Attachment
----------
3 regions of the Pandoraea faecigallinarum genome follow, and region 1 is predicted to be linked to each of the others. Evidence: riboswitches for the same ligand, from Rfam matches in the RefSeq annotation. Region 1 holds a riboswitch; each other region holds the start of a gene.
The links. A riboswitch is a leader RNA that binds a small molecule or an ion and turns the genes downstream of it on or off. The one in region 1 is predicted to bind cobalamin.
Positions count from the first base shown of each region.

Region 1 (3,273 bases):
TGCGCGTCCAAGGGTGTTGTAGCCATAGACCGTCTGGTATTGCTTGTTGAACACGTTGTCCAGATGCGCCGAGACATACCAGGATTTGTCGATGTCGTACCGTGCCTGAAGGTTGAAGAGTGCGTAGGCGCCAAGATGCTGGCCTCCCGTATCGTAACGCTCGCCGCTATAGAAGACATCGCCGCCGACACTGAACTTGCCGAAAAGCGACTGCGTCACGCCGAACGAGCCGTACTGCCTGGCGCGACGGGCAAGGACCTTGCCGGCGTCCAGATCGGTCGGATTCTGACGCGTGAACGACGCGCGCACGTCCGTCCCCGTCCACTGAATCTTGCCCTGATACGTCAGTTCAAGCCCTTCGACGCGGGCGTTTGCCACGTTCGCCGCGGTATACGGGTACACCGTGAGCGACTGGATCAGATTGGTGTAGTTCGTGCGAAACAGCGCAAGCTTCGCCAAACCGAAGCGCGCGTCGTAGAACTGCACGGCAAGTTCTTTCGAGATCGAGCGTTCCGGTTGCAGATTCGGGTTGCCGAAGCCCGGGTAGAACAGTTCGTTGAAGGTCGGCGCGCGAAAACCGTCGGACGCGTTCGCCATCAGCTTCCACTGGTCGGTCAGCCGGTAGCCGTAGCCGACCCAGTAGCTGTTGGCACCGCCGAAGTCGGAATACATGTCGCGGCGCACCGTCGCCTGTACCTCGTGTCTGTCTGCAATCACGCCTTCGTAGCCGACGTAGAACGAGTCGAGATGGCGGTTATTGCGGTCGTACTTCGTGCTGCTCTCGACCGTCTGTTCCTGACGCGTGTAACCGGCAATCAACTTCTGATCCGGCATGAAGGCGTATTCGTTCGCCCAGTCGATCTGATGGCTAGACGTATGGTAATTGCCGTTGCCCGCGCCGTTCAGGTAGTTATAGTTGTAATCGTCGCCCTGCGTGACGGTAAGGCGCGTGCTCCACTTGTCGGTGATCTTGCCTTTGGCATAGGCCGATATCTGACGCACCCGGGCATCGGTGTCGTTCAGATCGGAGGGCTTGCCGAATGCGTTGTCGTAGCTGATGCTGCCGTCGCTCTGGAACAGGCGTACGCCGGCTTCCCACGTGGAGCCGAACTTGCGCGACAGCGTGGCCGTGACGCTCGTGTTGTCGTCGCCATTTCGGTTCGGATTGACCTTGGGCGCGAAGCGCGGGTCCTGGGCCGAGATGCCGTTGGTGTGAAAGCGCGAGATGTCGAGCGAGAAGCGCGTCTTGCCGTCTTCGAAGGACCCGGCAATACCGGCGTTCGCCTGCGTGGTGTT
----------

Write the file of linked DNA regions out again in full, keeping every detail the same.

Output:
3 regions of the Pandoraea faecigallinarum genome follow, and region 1 is predicted to be linked to each of the others. Evidence: riboswitches for the same ligand, from Rfam matches in the RefSeq annotation. Region 1 holds a riboswitch; each other region holds the start of a gene.
The links. A riboswitch is a leader RNA that binds a small molecule or an ion and turns the genes downstream of it on or off. The one in region 1 is predicted to bind cobalamin.
Positions count from the first base shown of each region.

Region 1 (3,273 bases):
TGCGCGTCCAAGGGTGTTGTAGCCATAGACCGTCTGGTATTGCTTGTTGAACACGTTGTCCAGATGCGCCGAGACATACCAGGATTTGTCGATGTCGTACCGTGCCTGAAGGTTGAAGAGTGCGTAGGCGCCAAGATGCTGGCCTCCCGTATCGTAACGCTCGCCGCTATAGAAGACATCGCCGCCGACACTGAACTTGCCGAAAAGCGACTGCGTCACGCCGAACGAGCCGTACTGCCTGGCGCGACGGGCAAGGACCTTGCCGGCGTCCAGATCGGTCGGATTCTGACGCGTGAACGACGCGCGCACGTCCGTCCCCGTCCACTGAATCTTGCCCTGATACGTCAGTTCAAGCCCTTCGACGCGGGCGTTTGCCACGTTCGCCGCGGTATACGGGTACACCGTGAGCGACTGGATCAGATTGGTGTAGTTCGTGCGAAACAGCGCAAGCTTCGCCAAACCGAAGCGCGCGTCGTAGAACTGCACGGCAAGTTCTTTCGAGATCGAGCGTTCCGGTTGCAGATTCGGGTTGCCGAAGCCCGGGTAGAACAGTTCGTTGAAGGTCGGCGCGCGAAAACCGTCGGACGCGTTCGCCATCAGCTTCCACTGGTCGGTCAGCCGGTAGCCGTAGCCGACCCAGTAGCTGTTGGCACCGCCGAAGTCGGAATACATGTCGCGGCGCACCGTCGCCTGTACCTCGTGTCTGTCTGCAATCACGCCTTCGTAGCCGACGTAGAACGAGTCGAGATGGCGGTTATTGCGGTCGTACTTCGTGCTGCTCTCGACCGTCTGTTCCTGACGCGTGTAACCGGCAATCAACTTCTGATCCGGCATGAAGGCGTATTCGTTCGCCCAGTCGATCTGATGGCTAGACGTATGGTAATTGCCGTTGCCCGCGCCGTTCAGGTAGTTATAGTTGTAATCGTCGCCCTGCGTGACGGTAAGGCGCGTGCTCCACTTGTCGGTGATCTTGCCTTTGGCATAGGCCGATATCTGACGCACCCGGGCATCGGTGTCGTTCAGATCGGAGGGCTTGCCGAATGCGTTGTCGTAGCTGATGCTGCCGTCGCTCTGGAACAGGCGTACGCCGGCTTCCCACGTGGAGCCGAACTTGCGCGACAGCGTGGCCGTGACGCTCGTGTTGTCGTCGCCATTTCGGTTCGGATTGACCTTGGGCGCGAAGCGCGGGTCCTGGGCCGAGATGCCGTTGGTGTGAAAGCGCGAGATGTCGAGCGAGAAGCGCGTCTTGCCGTCTTCGAAGGACCCGGCAATACCGGCGTTCGCCTGCGTGGTGTT